• Rule 901(b)(7): Public Records or Reports
  • Rule 901(b)(9): Process or System

Application of the authentication requirement

Although numerous cases involve the discoverability of electronic records, few decisions analyze the evidentiary issues associated with electronic evidence. Once counsel has obtained the records through discovery, the next hurdle is determining whether they are admissible in evidence. As one distinguished jurist noted, “[I]t makes little sense to go to all the bother and expense to get electronic information only to have it excluded from evidence....” Lorraine v Markel Am Ins Co, 241 FRD 534, 538 (D Md, 2007)

Any lawyer wrestling with the admissibility of evidence from social networking sites is advised to read Lorraine v Markel American Insurance Company, Id. widely regarded as the watershed opinion concerning the admissibility of various forms of electronically stored or transmitted information. Although examined under the Federal Rules of Evidence, the analysis is identical under the Michigan Rules of Evidence.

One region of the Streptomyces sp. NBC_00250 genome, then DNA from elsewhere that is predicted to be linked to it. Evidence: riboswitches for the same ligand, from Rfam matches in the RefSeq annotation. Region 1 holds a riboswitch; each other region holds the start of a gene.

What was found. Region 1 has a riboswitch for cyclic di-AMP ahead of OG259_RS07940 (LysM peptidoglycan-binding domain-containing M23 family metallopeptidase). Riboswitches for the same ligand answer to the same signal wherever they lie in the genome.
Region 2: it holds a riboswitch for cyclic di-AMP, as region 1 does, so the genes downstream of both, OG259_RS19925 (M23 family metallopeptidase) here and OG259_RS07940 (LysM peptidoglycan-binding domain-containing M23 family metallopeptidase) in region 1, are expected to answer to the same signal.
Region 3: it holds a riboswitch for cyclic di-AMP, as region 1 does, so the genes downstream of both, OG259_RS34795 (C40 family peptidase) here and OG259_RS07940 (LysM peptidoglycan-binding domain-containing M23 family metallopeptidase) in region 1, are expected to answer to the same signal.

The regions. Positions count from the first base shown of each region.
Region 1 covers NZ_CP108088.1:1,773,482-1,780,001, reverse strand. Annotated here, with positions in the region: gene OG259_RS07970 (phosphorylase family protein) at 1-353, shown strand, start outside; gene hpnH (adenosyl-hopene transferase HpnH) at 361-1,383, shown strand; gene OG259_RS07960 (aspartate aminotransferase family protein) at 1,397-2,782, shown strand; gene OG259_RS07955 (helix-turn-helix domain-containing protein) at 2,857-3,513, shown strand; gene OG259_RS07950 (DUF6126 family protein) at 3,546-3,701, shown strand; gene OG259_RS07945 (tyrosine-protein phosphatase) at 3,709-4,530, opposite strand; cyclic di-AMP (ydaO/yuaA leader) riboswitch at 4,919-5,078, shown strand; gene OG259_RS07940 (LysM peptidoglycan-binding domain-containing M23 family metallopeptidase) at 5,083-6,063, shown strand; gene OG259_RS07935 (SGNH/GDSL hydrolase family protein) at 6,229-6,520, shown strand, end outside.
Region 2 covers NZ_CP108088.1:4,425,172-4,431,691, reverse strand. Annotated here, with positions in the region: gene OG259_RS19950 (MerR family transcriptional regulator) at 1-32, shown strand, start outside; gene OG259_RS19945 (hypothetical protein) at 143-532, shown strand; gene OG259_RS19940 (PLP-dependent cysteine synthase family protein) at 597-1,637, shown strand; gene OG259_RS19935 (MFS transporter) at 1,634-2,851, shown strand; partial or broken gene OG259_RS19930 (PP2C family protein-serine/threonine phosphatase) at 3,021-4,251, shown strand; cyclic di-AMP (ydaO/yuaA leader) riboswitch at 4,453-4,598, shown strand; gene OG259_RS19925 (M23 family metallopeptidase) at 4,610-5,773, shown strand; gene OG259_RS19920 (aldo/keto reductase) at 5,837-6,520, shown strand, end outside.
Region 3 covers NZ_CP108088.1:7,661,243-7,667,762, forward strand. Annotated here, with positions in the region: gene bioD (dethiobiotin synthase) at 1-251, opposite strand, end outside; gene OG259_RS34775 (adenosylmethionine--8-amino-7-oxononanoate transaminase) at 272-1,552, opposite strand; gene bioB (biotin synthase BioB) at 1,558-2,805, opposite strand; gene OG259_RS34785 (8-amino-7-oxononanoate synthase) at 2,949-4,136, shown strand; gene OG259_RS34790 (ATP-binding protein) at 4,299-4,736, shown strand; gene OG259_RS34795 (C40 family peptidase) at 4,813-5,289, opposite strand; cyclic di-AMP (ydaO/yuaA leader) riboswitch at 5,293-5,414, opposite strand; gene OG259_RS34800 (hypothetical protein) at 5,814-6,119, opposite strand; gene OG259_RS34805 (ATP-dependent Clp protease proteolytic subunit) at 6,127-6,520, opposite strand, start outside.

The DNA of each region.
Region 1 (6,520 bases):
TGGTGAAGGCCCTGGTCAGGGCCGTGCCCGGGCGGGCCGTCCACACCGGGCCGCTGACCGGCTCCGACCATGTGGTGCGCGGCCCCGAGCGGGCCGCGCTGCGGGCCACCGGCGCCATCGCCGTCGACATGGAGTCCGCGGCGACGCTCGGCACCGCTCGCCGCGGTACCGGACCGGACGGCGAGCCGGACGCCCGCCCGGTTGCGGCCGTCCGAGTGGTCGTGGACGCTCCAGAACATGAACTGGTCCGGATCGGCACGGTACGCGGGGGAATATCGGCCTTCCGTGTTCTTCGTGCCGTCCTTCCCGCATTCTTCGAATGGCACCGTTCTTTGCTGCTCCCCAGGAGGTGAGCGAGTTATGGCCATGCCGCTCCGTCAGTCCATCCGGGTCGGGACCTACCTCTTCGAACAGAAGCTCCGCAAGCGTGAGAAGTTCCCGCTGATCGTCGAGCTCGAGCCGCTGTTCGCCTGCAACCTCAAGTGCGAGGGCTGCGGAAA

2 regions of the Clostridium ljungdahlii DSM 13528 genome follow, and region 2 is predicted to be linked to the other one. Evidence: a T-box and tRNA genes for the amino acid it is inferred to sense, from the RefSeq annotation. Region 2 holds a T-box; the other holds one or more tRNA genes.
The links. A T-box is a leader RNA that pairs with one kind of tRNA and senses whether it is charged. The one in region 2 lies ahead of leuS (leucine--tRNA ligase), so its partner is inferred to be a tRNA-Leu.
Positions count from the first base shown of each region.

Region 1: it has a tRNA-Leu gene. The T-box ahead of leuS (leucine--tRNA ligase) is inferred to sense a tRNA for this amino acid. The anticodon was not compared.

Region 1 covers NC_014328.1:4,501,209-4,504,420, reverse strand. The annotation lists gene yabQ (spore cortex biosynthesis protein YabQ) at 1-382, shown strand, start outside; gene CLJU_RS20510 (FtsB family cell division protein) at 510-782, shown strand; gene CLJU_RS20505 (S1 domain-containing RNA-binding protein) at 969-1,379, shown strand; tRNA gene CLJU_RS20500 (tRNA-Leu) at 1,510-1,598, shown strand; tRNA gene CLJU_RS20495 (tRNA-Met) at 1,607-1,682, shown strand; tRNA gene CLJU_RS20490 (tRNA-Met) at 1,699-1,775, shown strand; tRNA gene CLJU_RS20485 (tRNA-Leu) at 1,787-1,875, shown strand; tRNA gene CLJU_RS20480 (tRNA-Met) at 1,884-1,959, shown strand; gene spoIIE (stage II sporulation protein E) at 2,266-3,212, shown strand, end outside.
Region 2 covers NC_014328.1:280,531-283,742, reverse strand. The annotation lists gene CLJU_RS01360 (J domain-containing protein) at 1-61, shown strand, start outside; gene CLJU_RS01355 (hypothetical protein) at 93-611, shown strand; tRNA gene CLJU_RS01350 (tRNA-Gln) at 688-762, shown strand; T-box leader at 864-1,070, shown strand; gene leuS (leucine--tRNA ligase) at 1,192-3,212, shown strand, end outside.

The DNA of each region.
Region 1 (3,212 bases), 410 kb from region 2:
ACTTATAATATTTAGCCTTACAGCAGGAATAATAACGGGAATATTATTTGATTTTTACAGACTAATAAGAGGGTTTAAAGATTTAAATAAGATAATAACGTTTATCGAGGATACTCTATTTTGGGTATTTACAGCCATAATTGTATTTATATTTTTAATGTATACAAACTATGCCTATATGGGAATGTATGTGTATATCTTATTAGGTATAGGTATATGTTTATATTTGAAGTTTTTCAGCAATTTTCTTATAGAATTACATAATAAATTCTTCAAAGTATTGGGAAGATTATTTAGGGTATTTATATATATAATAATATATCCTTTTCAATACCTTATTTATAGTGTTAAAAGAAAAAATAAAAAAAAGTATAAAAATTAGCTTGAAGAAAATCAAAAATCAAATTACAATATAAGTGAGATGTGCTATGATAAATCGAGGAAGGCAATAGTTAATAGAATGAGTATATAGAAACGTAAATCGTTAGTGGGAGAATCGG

The Lorraine decision identifies the following evidentiary issues that must be addressed to assess the admissibility of electronically stored evidence:

Whether ESI [electronically stored information] is admissible into evidence is determined by a collection of evidence rules that present themselves like a series of hurdles to be cleared by the proponent of the evidence. Failure to clear any of these evidentiary hurdles means that the evidence will not be admissible. Whenever ESI is offered as evidence...the following evidence rules must be considered: (1) is the ESI relevant as determined by Rule 401...; (2) if relevant under 401, is it authentic as required by Rule 901(a)...; (3) if the ESI is offered for its substantive truth, is it hearsay as defined by Rule 801.... Id. at 538